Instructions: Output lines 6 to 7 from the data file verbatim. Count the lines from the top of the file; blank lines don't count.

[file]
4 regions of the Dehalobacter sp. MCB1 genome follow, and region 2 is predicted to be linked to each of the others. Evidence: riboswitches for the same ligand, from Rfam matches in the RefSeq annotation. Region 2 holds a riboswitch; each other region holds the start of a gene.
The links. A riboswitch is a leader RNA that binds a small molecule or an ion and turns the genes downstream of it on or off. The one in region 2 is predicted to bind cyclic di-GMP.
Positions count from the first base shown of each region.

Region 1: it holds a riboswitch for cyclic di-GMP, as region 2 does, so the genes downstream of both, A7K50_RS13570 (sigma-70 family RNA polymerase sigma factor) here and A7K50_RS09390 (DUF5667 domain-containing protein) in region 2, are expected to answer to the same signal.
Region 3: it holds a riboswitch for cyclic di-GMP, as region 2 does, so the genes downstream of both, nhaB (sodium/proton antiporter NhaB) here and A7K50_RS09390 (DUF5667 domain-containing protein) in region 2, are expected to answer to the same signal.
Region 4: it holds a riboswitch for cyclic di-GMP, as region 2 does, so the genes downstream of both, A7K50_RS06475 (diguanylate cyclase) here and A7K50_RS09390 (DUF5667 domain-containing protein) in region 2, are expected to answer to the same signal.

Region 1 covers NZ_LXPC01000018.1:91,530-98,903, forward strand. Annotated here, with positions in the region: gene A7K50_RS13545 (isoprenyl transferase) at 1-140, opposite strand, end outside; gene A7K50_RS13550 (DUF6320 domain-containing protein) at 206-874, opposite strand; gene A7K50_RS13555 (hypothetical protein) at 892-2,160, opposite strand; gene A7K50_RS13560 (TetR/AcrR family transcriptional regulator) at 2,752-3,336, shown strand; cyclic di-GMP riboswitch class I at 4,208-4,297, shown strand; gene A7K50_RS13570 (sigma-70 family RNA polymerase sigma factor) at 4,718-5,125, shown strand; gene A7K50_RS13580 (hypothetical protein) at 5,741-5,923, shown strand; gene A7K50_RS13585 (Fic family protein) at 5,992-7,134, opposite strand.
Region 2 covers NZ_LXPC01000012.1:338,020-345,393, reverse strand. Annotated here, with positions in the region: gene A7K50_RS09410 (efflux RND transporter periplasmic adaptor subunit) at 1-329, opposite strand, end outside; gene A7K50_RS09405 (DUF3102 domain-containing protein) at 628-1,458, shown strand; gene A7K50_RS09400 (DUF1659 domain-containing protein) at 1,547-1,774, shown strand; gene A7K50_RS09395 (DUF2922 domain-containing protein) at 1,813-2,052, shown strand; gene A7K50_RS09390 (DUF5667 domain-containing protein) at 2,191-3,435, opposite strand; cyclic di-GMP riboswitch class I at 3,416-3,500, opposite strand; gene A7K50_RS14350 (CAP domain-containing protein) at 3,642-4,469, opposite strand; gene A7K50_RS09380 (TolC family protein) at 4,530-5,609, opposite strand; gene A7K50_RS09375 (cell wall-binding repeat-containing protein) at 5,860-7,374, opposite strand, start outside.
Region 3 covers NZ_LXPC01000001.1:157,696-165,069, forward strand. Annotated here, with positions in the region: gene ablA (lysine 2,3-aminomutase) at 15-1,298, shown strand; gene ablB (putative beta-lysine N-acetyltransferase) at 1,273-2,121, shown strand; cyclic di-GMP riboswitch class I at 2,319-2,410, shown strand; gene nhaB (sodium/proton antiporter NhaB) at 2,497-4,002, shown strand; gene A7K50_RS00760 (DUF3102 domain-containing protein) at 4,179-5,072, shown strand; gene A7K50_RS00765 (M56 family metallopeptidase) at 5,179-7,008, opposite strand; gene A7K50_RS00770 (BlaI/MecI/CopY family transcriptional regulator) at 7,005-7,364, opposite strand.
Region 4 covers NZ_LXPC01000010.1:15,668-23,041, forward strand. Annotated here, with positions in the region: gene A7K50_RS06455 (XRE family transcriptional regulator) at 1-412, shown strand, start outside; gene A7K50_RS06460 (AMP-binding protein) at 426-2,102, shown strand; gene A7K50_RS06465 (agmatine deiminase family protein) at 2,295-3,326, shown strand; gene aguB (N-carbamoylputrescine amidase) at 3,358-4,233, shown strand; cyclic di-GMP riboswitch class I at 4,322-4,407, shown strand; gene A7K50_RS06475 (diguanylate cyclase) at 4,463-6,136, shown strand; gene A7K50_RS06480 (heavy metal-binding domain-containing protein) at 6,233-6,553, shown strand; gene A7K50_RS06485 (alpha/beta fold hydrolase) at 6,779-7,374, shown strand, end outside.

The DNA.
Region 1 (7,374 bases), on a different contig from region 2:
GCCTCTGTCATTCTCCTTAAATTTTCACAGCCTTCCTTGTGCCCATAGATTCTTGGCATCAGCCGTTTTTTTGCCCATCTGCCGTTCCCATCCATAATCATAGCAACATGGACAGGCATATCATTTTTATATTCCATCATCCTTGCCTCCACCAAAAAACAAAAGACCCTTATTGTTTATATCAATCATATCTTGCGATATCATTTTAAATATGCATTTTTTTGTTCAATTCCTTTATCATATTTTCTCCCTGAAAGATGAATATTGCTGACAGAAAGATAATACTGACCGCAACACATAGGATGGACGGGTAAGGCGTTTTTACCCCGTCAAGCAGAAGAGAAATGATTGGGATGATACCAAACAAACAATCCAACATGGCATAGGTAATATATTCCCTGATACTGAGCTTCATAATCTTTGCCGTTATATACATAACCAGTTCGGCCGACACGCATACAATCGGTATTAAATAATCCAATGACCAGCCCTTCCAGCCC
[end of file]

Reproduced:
Region 4: it holds a riboswitch for cyclic di-GMP, as region 2 does, so the genes downstream of both, A7K50_RS06475 (diguanylate cyclase) here and A7K50_RS09390 (DUF5667 domain-containing protein) in region 2, are expected to answer to the same signal.

Region 1 covers NZ_LXPC01000018.1:91,530-98,903, forward strand. Annotated here, with positions in the region: gene A7K50_RS13545 (isoprenyl transferase) at 1-140, opposite strand, end outside; gene A7K50_RS13550 (DUF6320 domain-containing protein) at 206-874, opposite strand; gene A7K50_RS13555 (hypothetical protein) at 892-2,160, opposite strand; gene A7K50_RS13560 (TetR/AcrR family transcriptional regulator) at 2,752-3,336, shown strand; cyclic di-GMP riboswitch class I at 4,208-4,297, shown strand; gene A7K50_RS13570 (sigma-70 family RNA polymerase sigma factor) at 4,718-5,125, shown strand; gene A7K50_RS13580 (hypothetical protein) at 5,741-5,923, shown strand; gene A7K50_RS13585 (Fic family protein) at 5,992-7,134, opposite strand.